One breakthrough that “Breakthrough” does not achieve, however, is the one that would move it beyond preaching-to-the-choir status.

In some respects it’s a distinct improvement over most “faith-based” movies. Some of the actors, for one thing, bring subtlety to their turns. True, Metz comes on very strong—perhaps she was unable to escape the tendency to overdo the drama that comes with starring in a TV program like “This Is Us”—but Grace, Lucas and Haysbert offer more nuanced turns. The supporting cast is variable, some barely avoiding the thin ice of amateurishness, and Roxann Dawson’s direction is too often labored, but Zoran Popovic’s widescreen cinematography is overall pretty handsome.

Sincere but heavy-handed, “Breakthrough” can serve as a sort of cinematic Easter sermon for believers, but its combination of heavy religious messaging and Hallmark Hall of Fame style will probably turn off audiences of a more secular bent.

CAPTIVE STATE

Producer: David Crockett and Rupert Wyatt
Director: Rupert Wyatt
Writer: Erica Beeney and Rupert Wyatt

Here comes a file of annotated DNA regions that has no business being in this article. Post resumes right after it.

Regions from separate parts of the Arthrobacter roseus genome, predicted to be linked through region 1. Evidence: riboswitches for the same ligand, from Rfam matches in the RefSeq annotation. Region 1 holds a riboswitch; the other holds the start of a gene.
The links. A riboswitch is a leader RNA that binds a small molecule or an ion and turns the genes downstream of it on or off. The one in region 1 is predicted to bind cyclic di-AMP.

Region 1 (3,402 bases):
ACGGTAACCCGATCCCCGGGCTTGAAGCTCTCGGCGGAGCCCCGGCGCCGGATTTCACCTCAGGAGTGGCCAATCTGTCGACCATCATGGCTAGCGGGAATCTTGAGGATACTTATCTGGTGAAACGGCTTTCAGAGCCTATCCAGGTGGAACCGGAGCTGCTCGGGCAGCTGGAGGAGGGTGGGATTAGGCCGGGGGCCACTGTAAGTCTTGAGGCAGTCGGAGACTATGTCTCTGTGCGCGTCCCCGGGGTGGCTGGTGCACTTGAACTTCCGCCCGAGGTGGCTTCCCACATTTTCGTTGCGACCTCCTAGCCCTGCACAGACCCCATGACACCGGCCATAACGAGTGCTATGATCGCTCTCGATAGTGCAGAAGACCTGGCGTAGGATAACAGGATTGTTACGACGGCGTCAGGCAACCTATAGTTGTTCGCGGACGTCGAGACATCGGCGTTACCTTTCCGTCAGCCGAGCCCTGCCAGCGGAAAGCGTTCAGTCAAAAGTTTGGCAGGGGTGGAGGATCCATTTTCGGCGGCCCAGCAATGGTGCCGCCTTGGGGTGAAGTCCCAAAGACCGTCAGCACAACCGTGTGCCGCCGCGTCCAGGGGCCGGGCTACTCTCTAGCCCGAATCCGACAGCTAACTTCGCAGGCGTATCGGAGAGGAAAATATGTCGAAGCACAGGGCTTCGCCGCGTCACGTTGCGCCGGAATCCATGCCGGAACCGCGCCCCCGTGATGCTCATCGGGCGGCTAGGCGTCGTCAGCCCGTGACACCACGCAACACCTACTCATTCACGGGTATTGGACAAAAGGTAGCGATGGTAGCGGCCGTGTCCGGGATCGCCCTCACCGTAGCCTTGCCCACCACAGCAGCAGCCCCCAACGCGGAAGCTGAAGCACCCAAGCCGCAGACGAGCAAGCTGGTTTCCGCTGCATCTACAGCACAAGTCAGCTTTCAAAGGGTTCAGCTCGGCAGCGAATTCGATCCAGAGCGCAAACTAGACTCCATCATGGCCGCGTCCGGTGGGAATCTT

Stars: John Goodmam, Ashton Sanders, Jonathan Majors, Vera Farmiga, Kevin Dunn, James Ransone, Alan Riuck, Madeline Brewer, Machine Gun Kelly, Kevin J. O'Connor, Ben Daniels and Caitloin Ewal
Studio: Focus Features

C-

A Trojan horse motif permeates the last act of Rupert Wyatt’s would-be action movie about an earth that has capitulated to extraterrestrial invaders and a resistance movement fighting the new status quo, and that’s curiously appropriate: a cinematic Trojan horse, “Captive State” promises to be an exciting thriller, but proves stodgy and dull.

After a brief prologue in which a couple fleeing the invaders through the streets of Chicago, their two sons in the backseat of the car, are stopped by alien enforcers, the picture jumps ahead nine years, when the new regime—with the invaders in charge as subterranean “legislators” and human quislings like Mayor Lee (Marc Grapey), Police Commissioner Igoe (Kevin Dunn) and his second-in-command William Mulligan (John Goodman) acting at ground level to keep order—is in firm control.

But as in old TV series like “V” and “Falling Skies” (as well as movies like “Red Dawn,” though there the invaders were Commies), resistance continues. Though the older of the two Drummond boys from the opening prologue, Rafe (Jonathan Majors), is listed as deceased, a legendary hero of the movement, the younger, Gabriel (Ashton Sanders, failing to match the promise of his breakthrough roles in “Moonlight” and “The Equalizer 2”) survives, a surly subject of the government who works erasing the memory of digital devices that have been banned by the aliens.